1814 Stephenson's Locomotive

Scientific American August 10, 1901 page 84

STEPHENSON'S LOCOMOTIVE.

The accompanying photograph represents the first locomotive built by George Stephenson, which was constructed for the Killingworth Colliery Company, in the year 1814.

After doing its share of useful work as one of the notable pioneer locomotives, it came into the possession of Sir Charles Mark Palmer, who presented it to the mayor and corporation of the city of Newcastle-on-Tyne, England, on the occasion of the centenary of the birth of George Stephenson, which occurred June 9, 1881.

1814 First Locomotive by Stephenson1814 First Locomotive by Stephenson
This curious little engine is preserved as a relic of the past on a platform of the Northeastern Railway Company's Central Station at Newcastle-on-Tyne. It should be noted, how-ever, that the "Billy," as it is called, has been some-what modernized since the day when it first left the hands of its builder. Originally there was no smoke-box, nor were there, as explained below, any coupling rods. The boiler consisted of a cylindrical shell, with a single horizontal, cylindrical flue extending through it. The rear end of the flue constituted the firebox, and at the front end it was connected by an elbow with a vertical smokestack. The sheet-iron side to the foot-plate, on which it will be noticed the figure 1 is printed, is evidently a later addition. Two vertical steam cylinders were carried above the boiler, into which they were built, the lower half of the cylinders being contained within the boiler itself. The piston rods are connected to transverse cross-heads, from the ends of each of which a pair of connecting rods are coupled to the driving wheels.Scientific American August10 1901 page84Scientific American August10 1901 page84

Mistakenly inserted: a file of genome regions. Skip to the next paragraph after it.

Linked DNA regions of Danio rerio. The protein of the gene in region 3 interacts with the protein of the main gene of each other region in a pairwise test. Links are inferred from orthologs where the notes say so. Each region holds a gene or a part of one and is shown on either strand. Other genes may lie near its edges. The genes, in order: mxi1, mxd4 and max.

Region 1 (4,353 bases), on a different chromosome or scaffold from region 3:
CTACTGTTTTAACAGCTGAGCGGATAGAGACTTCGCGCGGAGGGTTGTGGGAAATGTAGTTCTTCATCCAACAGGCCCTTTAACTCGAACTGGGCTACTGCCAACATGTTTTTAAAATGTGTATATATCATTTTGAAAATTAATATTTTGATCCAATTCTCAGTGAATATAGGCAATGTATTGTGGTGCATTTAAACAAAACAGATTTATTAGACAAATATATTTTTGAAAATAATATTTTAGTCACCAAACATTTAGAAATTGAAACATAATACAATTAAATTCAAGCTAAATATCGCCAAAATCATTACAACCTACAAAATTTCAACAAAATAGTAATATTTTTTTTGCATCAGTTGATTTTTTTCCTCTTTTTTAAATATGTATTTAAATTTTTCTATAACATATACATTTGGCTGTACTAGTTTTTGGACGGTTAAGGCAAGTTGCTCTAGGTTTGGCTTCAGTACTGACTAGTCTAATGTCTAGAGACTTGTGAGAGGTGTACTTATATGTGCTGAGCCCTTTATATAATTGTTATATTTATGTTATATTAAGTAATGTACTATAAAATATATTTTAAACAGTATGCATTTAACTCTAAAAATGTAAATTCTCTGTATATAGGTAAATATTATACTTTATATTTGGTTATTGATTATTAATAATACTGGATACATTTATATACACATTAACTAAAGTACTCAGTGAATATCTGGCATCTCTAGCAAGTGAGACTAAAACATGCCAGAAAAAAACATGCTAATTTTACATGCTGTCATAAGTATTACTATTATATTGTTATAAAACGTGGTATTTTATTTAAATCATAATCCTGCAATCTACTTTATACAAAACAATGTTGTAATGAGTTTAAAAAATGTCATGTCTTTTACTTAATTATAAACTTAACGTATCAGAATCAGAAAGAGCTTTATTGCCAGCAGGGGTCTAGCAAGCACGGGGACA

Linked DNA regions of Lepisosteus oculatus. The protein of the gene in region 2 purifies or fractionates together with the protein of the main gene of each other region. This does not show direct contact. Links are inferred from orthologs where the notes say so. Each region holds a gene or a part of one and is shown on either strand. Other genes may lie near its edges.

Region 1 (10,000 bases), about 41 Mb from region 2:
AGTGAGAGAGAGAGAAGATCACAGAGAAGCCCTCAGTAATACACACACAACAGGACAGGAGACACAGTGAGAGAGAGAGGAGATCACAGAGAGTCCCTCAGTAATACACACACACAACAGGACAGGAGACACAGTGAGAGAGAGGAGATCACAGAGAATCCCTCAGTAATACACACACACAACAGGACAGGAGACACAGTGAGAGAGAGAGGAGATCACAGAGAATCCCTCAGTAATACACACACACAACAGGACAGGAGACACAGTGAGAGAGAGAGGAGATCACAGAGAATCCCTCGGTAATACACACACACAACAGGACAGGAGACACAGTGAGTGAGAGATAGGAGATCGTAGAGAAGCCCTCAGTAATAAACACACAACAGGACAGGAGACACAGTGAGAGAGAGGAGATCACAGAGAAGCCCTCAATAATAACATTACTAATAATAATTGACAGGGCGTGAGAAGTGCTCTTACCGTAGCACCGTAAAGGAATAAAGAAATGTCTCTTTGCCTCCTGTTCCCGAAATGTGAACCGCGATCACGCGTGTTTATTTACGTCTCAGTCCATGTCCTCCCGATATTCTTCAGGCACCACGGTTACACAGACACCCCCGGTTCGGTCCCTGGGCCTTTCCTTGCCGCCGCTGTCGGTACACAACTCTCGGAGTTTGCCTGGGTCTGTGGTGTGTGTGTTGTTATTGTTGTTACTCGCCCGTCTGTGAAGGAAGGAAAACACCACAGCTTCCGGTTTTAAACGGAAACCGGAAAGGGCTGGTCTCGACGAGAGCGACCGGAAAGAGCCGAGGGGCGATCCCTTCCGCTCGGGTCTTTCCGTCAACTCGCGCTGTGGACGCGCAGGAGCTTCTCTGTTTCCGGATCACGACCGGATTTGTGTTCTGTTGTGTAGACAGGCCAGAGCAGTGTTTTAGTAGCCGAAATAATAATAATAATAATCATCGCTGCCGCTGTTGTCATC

As originally constructed, there were no coupling rods, the desired relative position of the pairs of cranks on each pair of drivers being maintained by a chain-and-sprocket gear between the two axles. On the front driving wheels was a return crank, which, with the coupling rods, served to keep the pistons in quarter position. The coupling rods were substituted in 1825. The frame of the engine is of wood, and the wooden tender is provided with a tank which is carried over the rear axle, as shown in the engraving.